How to measure progress towards an inclusive, safe, resilient and sustainable city? Reflections on applying the indicators of sustainable development Goal 11 in Germany and India

Koch, F. and Ahmad, S. (2018) How to measure progress towards an inclusive, safe, resilient and sustainable city? Reflections on applying the indicators of sustainable development Goal 11 in Germany and India. In: Kabisch, S., Koch, F., Gawel, E., Haase, A., Knapp, S., Krellenberg, K., Nivala, J. and Zehnsdorf, A. (eds.) Urban Transformations: Sustainable Urban Development Through Resource Efficiency, Quality of Life and Resilience. Series: Future City, 10. Springer, pp. 77-90. ISBN 9783319593234 (doi:10.1007/978-3-319-59324-1_5)

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Abstract

Cities seem to be keystones within global policies towards sustainability. Urban areas are hot spots that drive environmental change at multiple scales (Grimm et al. 2008) and a large share of CO2 emissions has urban origins (Sethi and Puppim de Oliveira 2015). At the same time, a global urbanization process that increases the total number, and also the share of urban dwellers worldwide, is taking place. Therefore, ambitious global goals for sustainability that do not consider urban areas seem to be predestined to fail and documents such as the UN’s New Urban Agenda (UN Habitat 2016) highlight the need for profound changes in current urban developmental paths. These paradigm changes, also labeled urban transformations towards sustainability, demonstrate the normative dimension of urban transformations (see Rink et al., Chap. 2 in this volume). Urban transformations receive increasing political recognition, as demonstrated by the much-cited statement of UN Secretary General, Ban Ki Moon, that “our struggle for sustainability will be won or lost in cities” (UNESCAP 2014, p. 1) (Rudd 2015 later complemented, rightly, that this struggle “will be won or lost by cities”). That is why one of the 17 Sustainable Development Goals (SDGs, also known as Global Goals, UN 2015), which, together, form the 2030 Agenda, has an explicit urban focus (Goal 11: Make cities and human settlements inclusive, safe, resilient and sustainable). Cities are also important for the implementation of other SDGs. Goals such as “End poverty in all its forms everywhere” (Goal 1) or “Ensure inclusive and equitable quality education and promote lifelong learning opportunities for all” (Goal 4) also need to encompass the urban dimension of poverty and learning opportunities in cities, in order to be realized. Estimates based on the wording of the SDG zero draft indicate that 21% of the 169 targets of all 17 SDGs can only be implemented with urban stakeholders, 24% should be implemented with urban stakeholders, and a further 20% should have a much clearer orientation towards urban stakeholders, although current wording does not suggest this (Misselwitz et al. 2015). Nevertheless, this chapter focuses only on Goal 11, acknowledging the crosscutting character of cities for the other SDGs as well.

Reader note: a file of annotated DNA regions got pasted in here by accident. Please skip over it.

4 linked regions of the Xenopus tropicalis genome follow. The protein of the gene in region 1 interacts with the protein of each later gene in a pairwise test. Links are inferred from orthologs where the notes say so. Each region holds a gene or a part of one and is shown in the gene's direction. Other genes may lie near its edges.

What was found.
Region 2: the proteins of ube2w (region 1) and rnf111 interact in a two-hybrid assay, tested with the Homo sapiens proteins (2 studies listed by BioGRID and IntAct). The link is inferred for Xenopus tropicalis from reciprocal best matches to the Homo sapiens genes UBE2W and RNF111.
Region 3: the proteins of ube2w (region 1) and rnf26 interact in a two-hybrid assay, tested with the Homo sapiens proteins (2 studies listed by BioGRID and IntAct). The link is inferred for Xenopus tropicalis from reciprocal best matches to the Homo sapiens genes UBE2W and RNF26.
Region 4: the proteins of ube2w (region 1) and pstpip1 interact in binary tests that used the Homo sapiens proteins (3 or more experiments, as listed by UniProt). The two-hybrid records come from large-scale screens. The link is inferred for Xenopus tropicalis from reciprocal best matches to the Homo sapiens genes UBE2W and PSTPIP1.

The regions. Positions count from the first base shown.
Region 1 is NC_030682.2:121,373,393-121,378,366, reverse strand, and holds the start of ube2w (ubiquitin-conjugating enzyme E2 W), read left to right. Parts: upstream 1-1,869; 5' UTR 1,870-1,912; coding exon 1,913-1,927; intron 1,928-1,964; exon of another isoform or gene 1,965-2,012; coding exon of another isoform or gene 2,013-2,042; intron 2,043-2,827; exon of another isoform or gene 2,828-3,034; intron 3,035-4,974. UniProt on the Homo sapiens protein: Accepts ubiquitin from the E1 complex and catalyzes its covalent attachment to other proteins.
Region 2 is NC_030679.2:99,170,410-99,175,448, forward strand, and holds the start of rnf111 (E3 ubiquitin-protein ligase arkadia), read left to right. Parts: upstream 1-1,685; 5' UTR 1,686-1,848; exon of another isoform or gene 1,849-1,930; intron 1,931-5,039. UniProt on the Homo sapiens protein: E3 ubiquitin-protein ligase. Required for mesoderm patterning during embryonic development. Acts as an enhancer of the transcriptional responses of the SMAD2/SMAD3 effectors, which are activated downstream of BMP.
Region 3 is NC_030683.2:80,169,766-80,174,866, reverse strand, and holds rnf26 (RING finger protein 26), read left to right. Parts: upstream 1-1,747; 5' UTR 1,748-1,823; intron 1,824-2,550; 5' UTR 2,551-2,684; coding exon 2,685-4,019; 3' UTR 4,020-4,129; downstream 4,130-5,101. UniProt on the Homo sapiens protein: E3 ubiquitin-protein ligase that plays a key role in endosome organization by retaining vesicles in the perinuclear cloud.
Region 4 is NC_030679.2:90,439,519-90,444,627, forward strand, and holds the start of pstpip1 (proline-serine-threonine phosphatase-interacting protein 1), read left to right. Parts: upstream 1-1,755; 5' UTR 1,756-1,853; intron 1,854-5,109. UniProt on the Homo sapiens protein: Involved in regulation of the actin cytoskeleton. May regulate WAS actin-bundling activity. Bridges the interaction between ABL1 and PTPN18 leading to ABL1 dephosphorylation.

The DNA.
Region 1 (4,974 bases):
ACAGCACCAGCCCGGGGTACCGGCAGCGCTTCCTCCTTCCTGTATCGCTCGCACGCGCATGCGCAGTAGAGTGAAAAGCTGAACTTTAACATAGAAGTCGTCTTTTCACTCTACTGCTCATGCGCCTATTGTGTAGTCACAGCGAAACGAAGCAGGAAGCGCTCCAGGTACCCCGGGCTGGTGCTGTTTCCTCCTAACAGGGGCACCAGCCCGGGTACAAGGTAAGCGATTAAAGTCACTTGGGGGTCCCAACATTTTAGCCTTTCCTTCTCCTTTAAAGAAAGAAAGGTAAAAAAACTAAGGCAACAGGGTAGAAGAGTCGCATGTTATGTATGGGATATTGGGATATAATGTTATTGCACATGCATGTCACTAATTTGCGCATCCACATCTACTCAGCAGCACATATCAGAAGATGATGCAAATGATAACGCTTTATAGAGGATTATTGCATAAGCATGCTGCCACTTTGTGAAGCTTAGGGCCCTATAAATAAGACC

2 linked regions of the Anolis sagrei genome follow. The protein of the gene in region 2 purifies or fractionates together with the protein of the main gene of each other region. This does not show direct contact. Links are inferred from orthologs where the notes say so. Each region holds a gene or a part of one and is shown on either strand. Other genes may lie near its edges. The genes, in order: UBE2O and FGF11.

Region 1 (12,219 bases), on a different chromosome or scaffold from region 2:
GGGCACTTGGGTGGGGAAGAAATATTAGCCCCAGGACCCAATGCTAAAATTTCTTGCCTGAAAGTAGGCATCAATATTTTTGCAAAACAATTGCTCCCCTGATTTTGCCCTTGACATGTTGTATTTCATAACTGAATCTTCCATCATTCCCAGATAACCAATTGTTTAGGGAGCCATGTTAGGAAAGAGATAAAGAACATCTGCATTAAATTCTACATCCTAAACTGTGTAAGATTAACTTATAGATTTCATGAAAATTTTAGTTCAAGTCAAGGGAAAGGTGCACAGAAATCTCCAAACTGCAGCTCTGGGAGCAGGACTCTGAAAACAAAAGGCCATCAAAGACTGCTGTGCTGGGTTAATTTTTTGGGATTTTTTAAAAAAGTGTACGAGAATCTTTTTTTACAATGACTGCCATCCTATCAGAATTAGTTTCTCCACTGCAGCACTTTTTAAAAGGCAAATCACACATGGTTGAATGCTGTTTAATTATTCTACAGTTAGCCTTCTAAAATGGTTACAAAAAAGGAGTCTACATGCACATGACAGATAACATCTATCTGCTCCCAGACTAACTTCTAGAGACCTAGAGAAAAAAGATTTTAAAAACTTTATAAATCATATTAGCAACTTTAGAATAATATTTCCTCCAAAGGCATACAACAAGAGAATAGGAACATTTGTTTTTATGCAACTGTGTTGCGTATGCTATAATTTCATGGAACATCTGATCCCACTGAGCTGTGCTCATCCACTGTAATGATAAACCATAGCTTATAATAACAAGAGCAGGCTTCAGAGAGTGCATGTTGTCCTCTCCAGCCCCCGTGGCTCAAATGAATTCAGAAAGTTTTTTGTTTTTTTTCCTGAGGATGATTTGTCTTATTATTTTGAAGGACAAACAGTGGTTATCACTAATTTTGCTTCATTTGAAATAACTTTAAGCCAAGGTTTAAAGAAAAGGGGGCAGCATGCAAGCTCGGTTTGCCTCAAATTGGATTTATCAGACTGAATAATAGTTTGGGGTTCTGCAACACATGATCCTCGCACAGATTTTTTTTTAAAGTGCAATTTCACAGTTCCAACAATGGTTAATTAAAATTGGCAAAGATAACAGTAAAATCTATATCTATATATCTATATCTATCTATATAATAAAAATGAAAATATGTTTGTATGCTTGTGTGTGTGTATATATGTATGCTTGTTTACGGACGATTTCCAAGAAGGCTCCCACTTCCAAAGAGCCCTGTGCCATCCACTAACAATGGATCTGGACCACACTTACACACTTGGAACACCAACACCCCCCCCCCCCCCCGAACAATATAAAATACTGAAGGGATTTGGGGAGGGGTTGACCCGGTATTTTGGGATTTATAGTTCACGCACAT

Item Type:Book Sections
Status:Published
Glasgow Author(s) Enlighten ID:Ahmad, Dr Sohail
Authors: Koch, F., and Ahmad, S.
College/School:College of Social Sciences > School of Social and Political Sciences > Urban Studies
Publisher:Springer
ISSN:1876-0899
ISBN:9783319593234
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